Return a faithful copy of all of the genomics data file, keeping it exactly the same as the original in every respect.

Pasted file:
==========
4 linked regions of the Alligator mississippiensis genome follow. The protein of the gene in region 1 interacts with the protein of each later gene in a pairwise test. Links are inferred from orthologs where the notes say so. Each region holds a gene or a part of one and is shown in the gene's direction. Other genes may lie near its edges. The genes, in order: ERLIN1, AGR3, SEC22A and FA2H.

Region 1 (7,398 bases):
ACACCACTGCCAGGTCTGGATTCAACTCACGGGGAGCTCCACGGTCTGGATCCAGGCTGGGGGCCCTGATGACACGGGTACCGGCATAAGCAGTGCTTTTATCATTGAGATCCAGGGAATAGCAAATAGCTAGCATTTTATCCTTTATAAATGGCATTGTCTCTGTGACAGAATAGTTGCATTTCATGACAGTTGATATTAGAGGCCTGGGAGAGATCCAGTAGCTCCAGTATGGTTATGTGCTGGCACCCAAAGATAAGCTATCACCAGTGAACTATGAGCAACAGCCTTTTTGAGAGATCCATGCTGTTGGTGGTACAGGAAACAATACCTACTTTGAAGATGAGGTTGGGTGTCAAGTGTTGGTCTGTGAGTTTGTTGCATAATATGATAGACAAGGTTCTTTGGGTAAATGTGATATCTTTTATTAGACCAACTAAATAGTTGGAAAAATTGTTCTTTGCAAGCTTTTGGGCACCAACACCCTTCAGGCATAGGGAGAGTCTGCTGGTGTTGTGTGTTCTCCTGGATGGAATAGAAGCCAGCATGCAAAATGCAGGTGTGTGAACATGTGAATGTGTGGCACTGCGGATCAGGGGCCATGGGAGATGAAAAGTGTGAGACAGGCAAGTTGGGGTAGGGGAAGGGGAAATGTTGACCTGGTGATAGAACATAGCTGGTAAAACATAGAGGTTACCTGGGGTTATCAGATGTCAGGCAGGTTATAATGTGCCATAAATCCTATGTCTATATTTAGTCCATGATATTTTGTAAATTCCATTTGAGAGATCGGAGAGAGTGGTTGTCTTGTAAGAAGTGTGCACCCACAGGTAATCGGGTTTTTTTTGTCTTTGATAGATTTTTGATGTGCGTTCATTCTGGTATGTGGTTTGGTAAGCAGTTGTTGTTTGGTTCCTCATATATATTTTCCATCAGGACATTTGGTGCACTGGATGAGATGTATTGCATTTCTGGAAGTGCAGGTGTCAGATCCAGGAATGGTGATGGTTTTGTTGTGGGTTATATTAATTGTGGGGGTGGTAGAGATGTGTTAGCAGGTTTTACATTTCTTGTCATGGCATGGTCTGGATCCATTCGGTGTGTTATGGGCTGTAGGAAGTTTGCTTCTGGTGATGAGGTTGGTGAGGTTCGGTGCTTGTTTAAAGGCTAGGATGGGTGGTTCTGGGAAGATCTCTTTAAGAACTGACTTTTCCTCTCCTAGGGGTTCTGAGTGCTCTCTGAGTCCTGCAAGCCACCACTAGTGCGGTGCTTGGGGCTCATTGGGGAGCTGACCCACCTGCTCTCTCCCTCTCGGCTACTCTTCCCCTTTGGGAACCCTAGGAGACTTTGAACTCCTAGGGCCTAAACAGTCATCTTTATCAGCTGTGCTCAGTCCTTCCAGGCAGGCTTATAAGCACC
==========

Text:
4 linked regions of the Alligator mississippiensis genome follow. The protein of the gene in region 1 interacts with the protein of each later gene in a pairwise test. Links are inferred from orthologs where the notes say so. Each region holds a gene or a part of one and is shown in the gene's direction. Other genes may lie near its edges. The genes, in order: ERLIN1, AGR3, SEC22A and FA2H.

Region 1 (7,398 bases):
ACACCACTGCCAGGTCTGGATTCAACTCACGGGGAGCTCCACGGTCTGGATCCAGGCTGGGGGCCCTGATGACACGGGTACCGGCATAAGCAGTGCTTTTATCATTGAGATCCAGGGAATAGCAAATAGCTAGCATTTTATCCTTTATAAATGGCATTGTCTCTGTGACAGAATAGTTGCATTTCATGACAGTTGATATTAGAGGCCTGGGAGAGATCCAGTAGCTCCAGTATGGTTATGTGCTGGCACCCAAAGATAAGCTATCACCAGTGAACTATGAGCAACAGCCTTTTTGAGAGATCCATGCTGTTGGTGGTACAGGAAACAATACCTACTTTGAAGATGAGGTTGGGTGTCAAGTGTTGGTCTGTGAGTTTGTTGCATAATATGATAGACAAGGTTCTTTGGGTAAATGTGATATCTTTTATTAGACCAACTAAATAGTTGGAAAAATTGTTCTTTGCAAGCTTTTGGGCACCAACACCCTTCAGGCATAGGGAGAGTCTGCTGGTGTTGTGTGTTCTCCTGGATGGAATAGAAGCCAGCATGCAAAATGCAGGTGTGTGAACATGTGAATGTGTGGCACTGCGGATCAGGGGCCATGGGAGATGAAAAGTGTGAGACAGGCAAGTTGGGGTAGGGGAAGGGGAAATGTTGACCTGGTGATAGAACATAGCTGGTAAAACATAGAGGTTACCTGGGGTTATCAGATGTCAGGCAGGTTATAATGTGCCATAAATCCTATGTCTATATTTAGTCCATGATATTTTGTAAATTCCATTTGAGAGATCGGAGAGAGTGGTTGTCTTGTAAGAAGTGTGCACCCACAGGTAATCGGGTTTTTTTTGTCTTTGATAGATTTTTGATGTGCGTTCATTCTGGTATGTGGTTTGGTAAGCAGTTGTTGTTTGGTTCCTCATATATATTTTCCATCAGGACATTTGGTGCACTGGATGAGATGTATTGCATTTCTGGAAGTGCAGGTGTCAGATCCAGGAATGGTGATGGTTTTGTTGTGGGTTATATTAATTGTGGGGGTGGTAGAGATGTGTTAGCAGGTTTTACATTTCTTGTCATGGCATGGTCTGGATCCATTCGGTGTGTTATGGGCTGTAGGAAGTTTGCTTCTGGTGATGAGGTTGGTGAGGTTCGGTGCTTGTTTAAAGGCTAGGATGGGTGGTTCTGGGAAGATCTCTTTAAGAACTGACTTTTCCTCTCCTAGGGGTTCTGAGTGCTCTCTGAGTCCTGCAAGCCACCACTAGTGCGGTGCTTGGGGCTCATTGGGGAGCTGACCCACCTGCTCTCTCCCTCTCGGCTACTCTTCCCCTTTGGGAACCCTAGGAGACTTTGAACTCCTAGGGCCTAAACAGTCATCTTTATCAGCTGTGCTCAGTCCTTCCAGGCAGGCTTATAAGCACC